By working only for a wage or one time rate, you limit your potential income. There are only so many hours in a day. You can work them all, but then you stop earning money.

The best money is the kind you make when you're sleeping.

In the world of comics, this basically translates to the following bullet points:

Own your own stuff.

Freelancing for Marvel/DC is a short term thing. Only do it if you have a larger goal in mind that it will lead to.

Work hard to control your own career. Don't work at the sufferance of others. If you need them more than they need you, comics will break your heart and, most likely, your bank account.

It feels like the next generation of comic creators understands this pretty well. Maybe the great TokyoPop implosion a few years back was the watershed moment. I don't know. But it's good to see people investing in their own work more and more these days. Maybe the lessons are starting to rub off.


  • Jimmie "Bomb Queen" Robinson's new five issue miniseries, "Five Weapons," kicked off last week with a terrific first issue. It uses the all-too-frequent viewpoint character who's new to a location learning about it as a proxy for the reader, but the place is interesting -- a school for kids training to be assassins. It's an interesting group of characters inhabiting the school, and Robinson packs the pages with background gags that are worth the price of admission, themselves. There's also a nice twist in the final pages that'll help push you along to the next issue. Robinson's art is a little softer for the book. It looks like the book is shot directly from very tight pencils. Paul Little's coloring scheme is subdued and desaturated, with the black lines all knocked out with color. Recommended.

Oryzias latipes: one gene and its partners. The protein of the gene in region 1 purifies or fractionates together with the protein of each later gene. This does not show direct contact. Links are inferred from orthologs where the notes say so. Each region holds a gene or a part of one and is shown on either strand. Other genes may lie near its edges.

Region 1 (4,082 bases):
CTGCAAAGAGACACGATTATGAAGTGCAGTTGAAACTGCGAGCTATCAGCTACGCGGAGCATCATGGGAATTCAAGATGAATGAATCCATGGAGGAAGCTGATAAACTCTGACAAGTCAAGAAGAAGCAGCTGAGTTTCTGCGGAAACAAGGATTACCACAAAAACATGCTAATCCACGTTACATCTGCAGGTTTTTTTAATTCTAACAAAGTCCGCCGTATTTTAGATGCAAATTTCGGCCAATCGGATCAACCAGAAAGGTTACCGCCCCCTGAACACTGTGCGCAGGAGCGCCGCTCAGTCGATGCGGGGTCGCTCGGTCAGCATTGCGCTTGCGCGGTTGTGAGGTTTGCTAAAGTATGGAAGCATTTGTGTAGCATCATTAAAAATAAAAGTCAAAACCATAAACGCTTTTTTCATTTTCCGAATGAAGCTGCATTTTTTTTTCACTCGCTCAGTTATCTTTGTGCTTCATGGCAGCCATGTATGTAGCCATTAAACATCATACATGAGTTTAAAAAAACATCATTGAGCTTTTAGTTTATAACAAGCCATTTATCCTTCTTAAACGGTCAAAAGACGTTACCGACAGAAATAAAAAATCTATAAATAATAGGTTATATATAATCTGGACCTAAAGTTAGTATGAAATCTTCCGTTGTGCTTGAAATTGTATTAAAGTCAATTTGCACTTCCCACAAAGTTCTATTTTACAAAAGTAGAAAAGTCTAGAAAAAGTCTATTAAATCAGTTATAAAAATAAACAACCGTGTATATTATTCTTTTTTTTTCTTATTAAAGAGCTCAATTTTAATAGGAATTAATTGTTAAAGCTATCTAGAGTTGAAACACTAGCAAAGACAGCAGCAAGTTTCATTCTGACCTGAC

• A couple of years ago, I reviewed Sean Wang's "Runners" graphic novel, which was a few years old, even then. The good news is, there's a follow-up book coming out now, and Wang is funding the printing of the book -- in full color! -- through Kickstarter. It has already reached its goal, so you're effectively pre-ordering the book now with some bonuses as you go. You can read the whole story from his website if you like, or contribute towards the Kickstarter to get your very own printed edition. I'm in the middle of reading the book right now, and hope to have more to say about it next week.